Following Your Strength and Conditioning Workouts
- Click on your strength workout to see which exercises you need to do.
- If you are unsure how to perform an exercise, then click the Strength and Conditioning for Runners PDF within the workout.
- Search for the exercise and check the instructions, images and videos.
The PDF has written descriptions for each exercise, which muscles are targeted and why, tips, progressions and alternatives. You can adapt and progress sessions gradually according to your training equipment, skill and experience. And if you are unsure about anything, you can always email us.
How do I Record My Strength Session?
- Measure HR using your device/HR strap to sync your hrTSS to the workout in TrainingPeaks.
- Estimate TSS using the table below and enter the values manually.
Why Do Strength and Conditioning?
We have chosen specific strength and flexibility exercises that are key to supporting your run training. They are designed to increase power, range of movement, coordination, flexibility, agility, strength and stability providing you with a solid internal ‘scaffold’ to support all aspects of your training. You will improve your efficiency which will boost your performance.
Including strength and conditioning to your training regime will help minimize the risks of injury through improved strength, stability and by matching imbalances that can be created by repetitive overuse.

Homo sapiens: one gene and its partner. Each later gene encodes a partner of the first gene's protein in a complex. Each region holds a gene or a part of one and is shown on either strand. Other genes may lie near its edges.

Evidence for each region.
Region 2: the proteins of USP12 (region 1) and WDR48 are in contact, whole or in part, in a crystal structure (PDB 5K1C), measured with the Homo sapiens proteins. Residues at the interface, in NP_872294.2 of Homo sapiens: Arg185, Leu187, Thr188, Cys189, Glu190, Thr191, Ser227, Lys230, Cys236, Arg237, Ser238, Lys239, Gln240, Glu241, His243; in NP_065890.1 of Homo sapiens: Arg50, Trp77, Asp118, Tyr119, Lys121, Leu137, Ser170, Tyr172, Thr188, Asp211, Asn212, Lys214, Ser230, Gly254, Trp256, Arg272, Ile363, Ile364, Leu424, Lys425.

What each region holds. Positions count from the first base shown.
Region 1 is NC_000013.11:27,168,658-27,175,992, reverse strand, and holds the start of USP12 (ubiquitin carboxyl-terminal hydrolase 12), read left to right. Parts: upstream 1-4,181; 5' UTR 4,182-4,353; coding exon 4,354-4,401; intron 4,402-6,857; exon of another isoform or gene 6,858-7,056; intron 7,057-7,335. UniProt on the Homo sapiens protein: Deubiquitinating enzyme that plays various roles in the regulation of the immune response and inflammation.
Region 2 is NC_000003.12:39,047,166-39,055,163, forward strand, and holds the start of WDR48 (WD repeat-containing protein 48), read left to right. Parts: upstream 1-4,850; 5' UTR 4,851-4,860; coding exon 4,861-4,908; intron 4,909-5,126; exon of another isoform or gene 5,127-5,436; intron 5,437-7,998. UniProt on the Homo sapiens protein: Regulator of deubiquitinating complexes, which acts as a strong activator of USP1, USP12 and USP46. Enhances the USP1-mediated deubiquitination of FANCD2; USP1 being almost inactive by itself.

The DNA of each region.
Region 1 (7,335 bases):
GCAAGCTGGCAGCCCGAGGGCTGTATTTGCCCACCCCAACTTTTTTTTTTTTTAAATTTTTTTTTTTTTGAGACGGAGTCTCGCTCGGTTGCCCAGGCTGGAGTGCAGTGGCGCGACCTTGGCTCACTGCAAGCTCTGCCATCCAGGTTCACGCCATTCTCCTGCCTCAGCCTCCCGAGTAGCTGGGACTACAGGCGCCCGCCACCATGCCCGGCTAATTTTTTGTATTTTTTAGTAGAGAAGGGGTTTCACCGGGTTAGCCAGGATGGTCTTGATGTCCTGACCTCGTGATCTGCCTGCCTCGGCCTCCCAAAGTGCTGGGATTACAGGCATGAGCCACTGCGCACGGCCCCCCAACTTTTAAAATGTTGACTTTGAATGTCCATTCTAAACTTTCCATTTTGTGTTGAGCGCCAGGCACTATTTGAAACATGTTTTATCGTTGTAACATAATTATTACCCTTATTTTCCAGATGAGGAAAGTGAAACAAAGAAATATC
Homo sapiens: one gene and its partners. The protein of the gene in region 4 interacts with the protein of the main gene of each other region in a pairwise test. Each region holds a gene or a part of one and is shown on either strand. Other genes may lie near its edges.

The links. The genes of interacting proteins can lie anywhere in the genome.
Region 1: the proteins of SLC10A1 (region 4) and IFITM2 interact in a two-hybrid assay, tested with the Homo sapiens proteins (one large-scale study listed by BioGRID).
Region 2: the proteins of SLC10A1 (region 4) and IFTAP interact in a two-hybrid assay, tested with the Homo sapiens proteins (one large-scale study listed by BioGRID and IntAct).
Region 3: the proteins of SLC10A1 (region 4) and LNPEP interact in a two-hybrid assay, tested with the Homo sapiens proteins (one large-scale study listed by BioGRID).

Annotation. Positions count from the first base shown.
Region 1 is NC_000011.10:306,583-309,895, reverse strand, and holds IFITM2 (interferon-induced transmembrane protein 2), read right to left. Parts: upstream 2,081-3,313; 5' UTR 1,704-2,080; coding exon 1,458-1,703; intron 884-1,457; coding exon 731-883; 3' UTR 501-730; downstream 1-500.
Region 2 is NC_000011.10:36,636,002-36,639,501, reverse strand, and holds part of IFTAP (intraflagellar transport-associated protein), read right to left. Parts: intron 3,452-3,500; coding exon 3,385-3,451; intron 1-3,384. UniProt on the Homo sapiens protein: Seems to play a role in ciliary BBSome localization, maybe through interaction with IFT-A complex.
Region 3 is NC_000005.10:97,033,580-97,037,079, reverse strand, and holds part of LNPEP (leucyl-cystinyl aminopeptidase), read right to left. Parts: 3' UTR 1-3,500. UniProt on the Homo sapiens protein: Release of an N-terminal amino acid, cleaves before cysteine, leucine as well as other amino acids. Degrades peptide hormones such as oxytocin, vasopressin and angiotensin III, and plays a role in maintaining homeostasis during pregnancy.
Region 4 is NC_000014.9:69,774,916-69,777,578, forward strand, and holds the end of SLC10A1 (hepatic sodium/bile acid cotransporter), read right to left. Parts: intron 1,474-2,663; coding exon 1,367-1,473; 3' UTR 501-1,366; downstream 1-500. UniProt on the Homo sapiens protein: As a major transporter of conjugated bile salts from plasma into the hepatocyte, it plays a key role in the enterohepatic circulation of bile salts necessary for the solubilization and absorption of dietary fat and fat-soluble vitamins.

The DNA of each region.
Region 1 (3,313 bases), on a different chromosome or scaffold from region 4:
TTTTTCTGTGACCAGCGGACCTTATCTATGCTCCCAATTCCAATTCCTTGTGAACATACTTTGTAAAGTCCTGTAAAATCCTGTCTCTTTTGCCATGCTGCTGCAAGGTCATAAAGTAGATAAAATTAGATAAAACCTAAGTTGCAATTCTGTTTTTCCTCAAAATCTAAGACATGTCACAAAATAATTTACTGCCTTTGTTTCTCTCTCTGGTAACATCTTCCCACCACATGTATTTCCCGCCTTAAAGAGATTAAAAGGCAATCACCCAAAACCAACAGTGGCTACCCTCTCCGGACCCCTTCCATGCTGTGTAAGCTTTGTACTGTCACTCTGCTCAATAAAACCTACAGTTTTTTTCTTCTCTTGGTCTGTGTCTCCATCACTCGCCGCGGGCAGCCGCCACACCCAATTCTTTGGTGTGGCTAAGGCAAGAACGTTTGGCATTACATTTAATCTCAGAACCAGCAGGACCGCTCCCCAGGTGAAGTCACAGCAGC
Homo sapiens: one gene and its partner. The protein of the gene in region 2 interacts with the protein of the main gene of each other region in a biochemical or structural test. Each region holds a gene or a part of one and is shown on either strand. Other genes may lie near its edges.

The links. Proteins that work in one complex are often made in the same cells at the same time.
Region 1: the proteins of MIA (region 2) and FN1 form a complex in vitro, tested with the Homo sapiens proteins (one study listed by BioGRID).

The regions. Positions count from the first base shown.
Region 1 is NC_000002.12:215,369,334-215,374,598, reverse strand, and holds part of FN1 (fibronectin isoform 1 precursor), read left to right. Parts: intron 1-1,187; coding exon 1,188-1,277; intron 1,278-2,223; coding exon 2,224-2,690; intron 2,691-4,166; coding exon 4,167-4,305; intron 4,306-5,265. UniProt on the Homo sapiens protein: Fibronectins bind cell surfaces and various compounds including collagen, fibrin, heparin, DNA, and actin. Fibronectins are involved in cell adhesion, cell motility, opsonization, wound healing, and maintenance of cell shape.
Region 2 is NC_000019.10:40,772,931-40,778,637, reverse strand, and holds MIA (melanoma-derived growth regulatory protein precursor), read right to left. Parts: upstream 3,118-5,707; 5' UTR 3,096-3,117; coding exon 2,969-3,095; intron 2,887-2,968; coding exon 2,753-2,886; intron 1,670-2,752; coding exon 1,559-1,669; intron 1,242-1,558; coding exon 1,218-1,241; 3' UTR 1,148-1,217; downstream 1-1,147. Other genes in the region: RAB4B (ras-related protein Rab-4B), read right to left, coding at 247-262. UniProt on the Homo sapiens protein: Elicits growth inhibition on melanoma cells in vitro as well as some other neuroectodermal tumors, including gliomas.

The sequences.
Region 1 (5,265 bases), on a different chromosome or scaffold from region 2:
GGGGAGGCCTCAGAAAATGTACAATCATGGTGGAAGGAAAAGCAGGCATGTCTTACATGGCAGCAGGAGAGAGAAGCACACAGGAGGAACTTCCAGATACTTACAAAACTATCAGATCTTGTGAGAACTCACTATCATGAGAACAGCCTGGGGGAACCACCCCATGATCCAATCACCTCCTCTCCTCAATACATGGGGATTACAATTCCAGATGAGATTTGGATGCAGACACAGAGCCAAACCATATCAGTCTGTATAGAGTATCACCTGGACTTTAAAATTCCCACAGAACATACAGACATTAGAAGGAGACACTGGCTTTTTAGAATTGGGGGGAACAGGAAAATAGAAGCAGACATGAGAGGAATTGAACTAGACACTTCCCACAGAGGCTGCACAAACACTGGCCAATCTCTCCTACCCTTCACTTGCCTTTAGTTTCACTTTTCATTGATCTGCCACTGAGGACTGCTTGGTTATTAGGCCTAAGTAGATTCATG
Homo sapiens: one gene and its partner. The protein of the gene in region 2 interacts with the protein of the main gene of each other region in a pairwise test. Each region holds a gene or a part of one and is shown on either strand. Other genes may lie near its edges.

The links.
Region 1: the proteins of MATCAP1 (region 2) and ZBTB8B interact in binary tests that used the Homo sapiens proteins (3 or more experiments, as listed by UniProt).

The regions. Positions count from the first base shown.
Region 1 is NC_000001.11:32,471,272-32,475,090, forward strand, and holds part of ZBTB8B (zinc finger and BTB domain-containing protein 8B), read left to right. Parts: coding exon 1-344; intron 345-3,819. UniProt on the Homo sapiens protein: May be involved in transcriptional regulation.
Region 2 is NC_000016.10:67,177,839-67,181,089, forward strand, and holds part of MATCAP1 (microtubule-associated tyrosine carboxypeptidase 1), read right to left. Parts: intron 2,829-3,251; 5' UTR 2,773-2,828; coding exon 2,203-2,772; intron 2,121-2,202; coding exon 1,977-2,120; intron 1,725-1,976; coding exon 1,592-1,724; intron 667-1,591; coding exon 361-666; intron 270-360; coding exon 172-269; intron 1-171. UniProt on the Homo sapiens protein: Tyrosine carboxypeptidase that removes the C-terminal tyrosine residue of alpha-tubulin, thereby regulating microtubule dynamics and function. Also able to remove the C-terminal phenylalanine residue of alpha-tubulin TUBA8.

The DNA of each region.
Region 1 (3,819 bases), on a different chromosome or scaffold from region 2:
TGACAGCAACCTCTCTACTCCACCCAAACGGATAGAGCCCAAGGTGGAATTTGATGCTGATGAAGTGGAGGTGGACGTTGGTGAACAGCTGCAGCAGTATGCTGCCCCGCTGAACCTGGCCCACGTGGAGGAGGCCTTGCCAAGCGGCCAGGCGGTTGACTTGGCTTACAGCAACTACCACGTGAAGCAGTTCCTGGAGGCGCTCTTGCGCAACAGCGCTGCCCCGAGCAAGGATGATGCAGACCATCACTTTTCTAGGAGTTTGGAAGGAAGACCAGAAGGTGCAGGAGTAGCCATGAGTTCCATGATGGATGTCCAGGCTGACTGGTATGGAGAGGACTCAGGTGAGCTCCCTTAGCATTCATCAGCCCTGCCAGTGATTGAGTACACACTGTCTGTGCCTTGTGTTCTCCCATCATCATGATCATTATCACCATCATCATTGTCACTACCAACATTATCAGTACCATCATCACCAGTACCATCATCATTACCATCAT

What Equipment Do I Need?
All exercises (or alternatives) can be performed at home with a mat, dumbbells and/or band. You can also carry out the exercises in the gym using machines and the free weights area.
When Should I Do Strength Workouts?
There are usually two strength workouts per week. Performing both sessions is ideal; however, if you are time-challenged, then one session is fine. If you have another workout scheduled on your strength day, you should do the triathlon-specific discipline first. When switching things around in your calendar, be conscious of workouts that follow your strength sessions. Don’t leave yourself too tired or sore to complete subsequent sessions. For example, avoid a hard leg session before a speed run.
How Will Strength Sessions Fit with My Running Plan?
The strength sessions within your plan progress with each phase of training:
- Prep Phase: The goal of this phase is to develop neuromuscular efficiency, stability and functional strength.
- Base Phase: In the base phase, your strength workouts are structured to build a foundation for power development. The goal is to translate strength training into sport-specific activity.
- Build Phase: During the build phase, your workouts are used to develop power, balance and neuromuscular control. Form is critical, reduce the intensity if you cannot hold good form.
- Peak Phase: This phase allows you to focus on sport-specific training. This means decreasing the stress of a strength and conditioning training session by reducing intensity and volume.
There are six key flexibility exercises included. Include these stretches post-training as well as the dedicated time described within the strength and conditioning session. Select stretches that are specific to your needs; the ones described within this document are a guide. You may have some favourites that work well for you.
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